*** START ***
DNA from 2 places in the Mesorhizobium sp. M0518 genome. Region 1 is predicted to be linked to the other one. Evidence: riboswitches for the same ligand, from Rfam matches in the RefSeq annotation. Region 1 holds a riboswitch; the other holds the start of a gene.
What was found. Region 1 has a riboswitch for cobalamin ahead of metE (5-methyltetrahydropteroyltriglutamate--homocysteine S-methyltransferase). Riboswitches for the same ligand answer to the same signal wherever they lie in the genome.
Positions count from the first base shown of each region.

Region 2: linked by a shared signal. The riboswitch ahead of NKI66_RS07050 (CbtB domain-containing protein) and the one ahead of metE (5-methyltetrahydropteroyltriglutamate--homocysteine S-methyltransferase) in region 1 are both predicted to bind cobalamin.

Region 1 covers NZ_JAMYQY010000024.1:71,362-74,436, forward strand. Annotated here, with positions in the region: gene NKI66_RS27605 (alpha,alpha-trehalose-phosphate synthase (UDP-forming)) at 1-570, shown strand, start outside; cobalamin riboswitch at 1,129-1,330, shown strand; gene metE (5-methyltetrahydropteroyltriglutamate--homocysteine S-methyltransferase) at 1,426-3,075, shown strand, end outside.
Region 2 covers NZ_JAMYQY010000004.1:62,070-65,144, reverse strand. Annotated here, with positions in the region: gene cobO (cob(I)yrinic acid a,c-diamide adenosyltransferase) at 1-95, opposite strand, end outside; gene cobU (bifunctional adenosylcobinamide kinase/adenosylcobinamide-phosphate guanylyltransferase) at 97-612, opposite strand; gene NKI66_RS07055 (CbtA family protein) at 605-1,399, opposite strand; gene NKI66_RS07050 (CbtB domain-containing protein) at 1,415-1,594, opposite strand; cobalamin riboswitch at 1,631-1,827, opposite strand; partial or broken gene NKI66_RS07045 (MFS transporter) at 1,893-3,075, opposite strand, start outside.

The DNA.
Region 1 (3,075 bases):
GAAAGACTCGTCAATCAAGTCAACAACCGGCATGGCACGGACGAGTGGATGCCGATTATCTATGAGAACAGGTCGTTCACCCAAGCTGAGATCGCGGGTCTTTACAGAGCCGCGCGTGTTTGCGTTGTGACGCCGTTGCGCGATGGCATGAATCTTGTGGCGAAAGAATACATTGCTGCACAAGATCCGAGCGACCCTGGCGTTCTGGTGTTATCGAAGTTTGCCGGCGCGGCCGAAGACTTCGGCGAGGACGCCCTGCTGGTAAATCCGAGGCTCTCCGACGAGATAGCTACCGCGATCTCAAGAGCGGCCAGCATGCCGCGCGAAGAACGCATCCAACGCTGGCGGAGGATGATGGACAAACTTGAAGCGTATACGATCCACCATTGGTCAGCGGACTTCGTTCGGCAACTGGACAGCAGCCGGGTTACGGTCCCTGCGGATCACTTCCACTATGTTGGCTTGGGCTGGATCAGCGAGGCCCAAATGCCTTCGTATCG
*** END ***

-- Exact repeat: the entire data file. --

DNA from 2 places in the Mesorhizobium sp. M0518 genome. Region 1 is predicted to be linked to the other one. Evidence: riboswitches for the same ligand, from Rfam matches in the RefSeq annotation. Region 1 holds a riboswitch; the other holds the start of a gene.
What was found. Region 1 has a riboswitch for cobalamin ahead of metE (5-methyltetrahydropteroyltriglutamate--homocysteine S-methyltransferase). Riboswitches for the same ligand answer to the same signal wherever they lie in the genome.
Positions count from the first base shown of each region.

Region 2: linked by a shared signal. The riboswitch ahead of NKI66_RS07050 (CbtB domain-containing protein) and the one ahead of metE (5-methyltetrahydropteroyltriglutamate--homocysteine S-methyltransferase) in region 1 are both predicted to bind cobalamin.

Region 1 covers NZ_JAMYQY010000024.1:71,362-74,436, forward strand. Annotated here, with positions in the region: gene NKI66_RS27605 (alpha,alpha-trehalose-phosphate synthase (UDP-forming)) at 1-570, shown strand, start outside; cobalamin riboswitch at 1,129-1,330, shown strand; gene metE (5-methyltetrahydropteroyltriglutamate--homocysteine S-methyltransferase) at 1,426-3,075, shown strand, end outside.
Region 2 covers NZ_JAMYQY010000004.1:62,070-65,144, reverse strand. Annotated here, with positions in the region: gene cobO (cob(I)yrinic acid a,c-diamide adenosyltransferase) at 1-95, opposite strand, end outside; gene cobU (bifunctional adenosylcobinamide kinase/adenosylcobinamide-phosphate guanylyltransferase) at 97-612, opposite strand; gene NKI66_RS07055 (CbtA family protein) at 605-1,399, opposite strand; gene NKI66_RS07050 (CbtB domain-containing protein) at 1,415-1,594, opposite strand; cobalamin riboswitch at 1,631-1,827, opposite strand; partial or broken gene NKI66_RS07045 (MFS transporter) at 1,893-3,075, opposite strand, start outside.

The DNA.
Region 1 (3,075 bases):
GAAAGACTCGTCAATCAAGTCAACAACCGGCATGGCACGGACGAGTGGATGCCGATTATCTATGAGAACAGGTCGTTCACCCAAGCTGAGATCGCGGGTCTTTACAGAGCCGCGCGTGTTTGCGTTGTGACGCCGTTGCGCGATGGCATGAATCTTGTGGCGAAAGAATACATTGCTGCACAAGATCCGAGCGACCCTGGCGTTCTGGTGTTATCGAAGTTTGCCGGCGCGGCCGAAGACTTCGGCGAGGACGCCCTGCTGGTAAATCCGAGGCTCTCCGACGAGATAGCTACCGCGATCTCAAGAGCGGCCAGCATGCCGCGCGAAGAACGCATCCAACGCTGGCGGAGGATGATGGACAAACTTGAAGCGTATACGATCCACCATTGGTCAGCGGACTTCGTTCGGCAACTGGACAGCAGCCGGGTTACGGTCCCTGCGGATCACTTCCACTATGTTGGCTTGGGCTGGATCAGCGAGGCCCAAATGCCTTCGTATCG